A fond farewell to true hero of the Coquet Valley

George Nixon
George Nixon
Share this article

A Rothbury legend and a true hero of the Coquet Valley – these are the touching tributes which have been paid to a much-loved community stalwart.

George Adam Nixon passed away on January 4, aged 86. His funeral was held at Rothbury URC last Thursday.

A big family man, he was married to Sylvia, was father to Michael and Diane and was proud grandfather to Robert, Rebecca, Matthew and Adam.

Described as a canny local character, George was born and bred in Rothbury and was heavily involved in village life.

After he left school, he became an apprentice joiner with Muckles in the village, before going off to do National Service. After leaving the Army, he returned to Rothbury and worked as a joiner with Jack Guthersons. His duties included undertaking services.

He would tell the story of going to one address to collect the deceased. He entered the property of an old lady and started to discuss funeral arrangements – only to find he was at the wrong address!

After his working days at Guthersons, he moved to Bill Gibsons, also in the village, before going to Bill Brown’s, at Thropton. When he retired at 65, he said he felt like he was on the scrap heap, so went back to work for Bill Brown for nearly a decade.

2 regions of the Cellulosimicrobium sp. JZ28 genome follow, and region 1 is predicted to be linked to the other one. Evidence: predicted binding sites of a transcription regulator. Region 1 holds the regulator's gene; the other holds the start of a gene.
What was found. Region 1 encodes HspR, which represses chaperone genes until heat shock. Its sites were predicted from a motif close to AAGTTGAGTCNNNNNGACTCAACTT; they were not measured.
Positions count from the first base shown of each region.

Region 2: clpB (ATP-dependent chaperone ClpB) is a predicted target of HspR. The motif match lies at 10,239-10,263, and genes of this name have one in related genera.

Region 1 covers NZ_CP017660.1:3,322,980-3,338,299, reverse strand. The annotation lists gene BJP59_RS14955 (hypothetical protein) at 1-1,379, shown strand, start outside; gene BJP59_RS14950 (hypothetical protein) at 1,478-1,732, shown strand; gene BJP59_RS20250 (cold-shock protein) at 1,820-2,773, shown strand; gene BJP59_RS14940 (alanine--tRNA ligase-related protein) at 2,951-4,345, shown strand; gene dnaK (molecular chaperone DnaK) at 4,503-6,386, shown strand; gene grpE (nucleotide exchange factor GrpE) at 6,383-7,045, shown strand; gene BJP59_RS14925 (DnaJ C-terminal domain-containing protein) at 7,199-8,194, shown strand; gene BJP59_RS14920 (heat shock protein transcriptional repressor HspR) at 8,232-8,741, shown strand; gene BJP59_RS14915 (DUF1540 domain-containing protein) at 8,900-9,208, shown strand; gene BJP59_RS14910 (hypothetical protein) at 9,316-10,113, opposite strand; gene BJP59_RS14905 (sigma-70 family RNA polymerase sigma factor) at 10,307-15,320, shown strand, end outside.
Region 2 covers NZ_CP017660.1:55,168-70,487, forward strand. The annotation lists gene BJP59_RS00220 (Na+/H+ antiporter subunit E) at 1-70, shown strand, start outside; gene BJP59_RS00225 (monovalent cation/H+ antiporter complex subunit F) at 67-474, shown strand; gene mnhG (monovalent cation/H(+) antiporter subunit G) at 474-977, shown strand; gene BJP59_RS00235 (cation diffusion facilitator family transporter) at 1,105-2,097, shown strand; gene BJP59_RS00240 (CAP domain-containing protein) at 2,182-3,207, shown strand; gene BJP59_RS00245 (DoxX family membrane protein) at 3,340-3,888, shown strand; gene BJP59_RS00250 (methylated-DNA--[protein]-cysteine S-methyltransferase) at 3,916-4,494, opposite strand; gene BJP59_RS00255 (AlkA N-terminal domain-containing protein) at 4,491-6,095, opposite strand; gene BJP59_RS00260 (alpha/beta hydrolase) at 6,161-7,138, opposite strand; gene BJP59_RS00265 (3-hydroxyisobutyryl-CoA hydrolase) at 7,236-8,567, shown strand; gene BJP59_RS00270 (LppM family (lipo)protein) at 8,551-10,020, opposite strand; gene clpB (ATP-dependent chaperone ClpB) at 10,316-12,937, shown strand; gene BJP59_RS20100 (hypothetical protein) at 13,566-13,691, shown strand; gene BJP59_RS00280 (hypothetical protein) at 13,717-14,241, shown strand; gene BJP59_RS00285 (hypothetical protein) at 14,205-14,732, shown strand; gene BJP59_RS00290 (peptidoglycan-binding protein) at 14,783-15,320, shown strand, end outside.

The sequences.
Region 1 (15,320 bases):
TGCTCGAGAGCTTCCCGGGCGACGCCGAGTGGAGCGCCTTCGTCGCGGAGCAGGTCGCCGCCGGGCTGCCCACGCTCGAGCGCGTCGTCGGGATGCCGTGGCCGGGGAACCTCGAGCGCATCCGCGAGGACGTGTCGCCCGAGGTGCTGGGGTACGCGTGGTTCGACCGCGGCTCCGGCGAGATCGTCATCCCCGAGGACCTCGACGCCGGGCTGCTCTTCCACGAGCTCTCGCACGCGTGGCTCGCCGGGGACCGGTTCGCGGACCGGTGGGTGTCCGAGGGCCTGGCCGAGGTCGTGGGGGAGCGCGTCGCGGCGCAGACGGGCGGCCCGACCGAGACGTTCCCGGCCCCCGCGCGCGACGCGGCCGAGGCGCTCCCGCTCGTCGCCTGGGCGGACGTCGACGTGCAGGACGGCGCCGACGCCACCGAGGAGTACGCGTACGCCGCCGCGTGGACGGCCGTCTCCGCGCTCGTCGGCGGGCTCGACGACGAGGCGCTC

George married Sylvia – who he often referred to as The Dragon – in 1960, and the pair were very hospitable.

He was a retained fireman for 36 years and a devoted supporter of Rothbury URC, spending more than 50 years as church secretary.

George enjoyed gardening and didn’t like to see his neighbours go short of vegetables.

He was a dedicated member of the Rothbury Highland Pipe Band and he would travel near and far just to be able to play his beloved pipes.

George loved to entertain, had a great sense of humour and flair for joke-telling, not to mention dancing and singing.

He started to struggle with his health during the last year of his life and would say that he was past his sell-by date.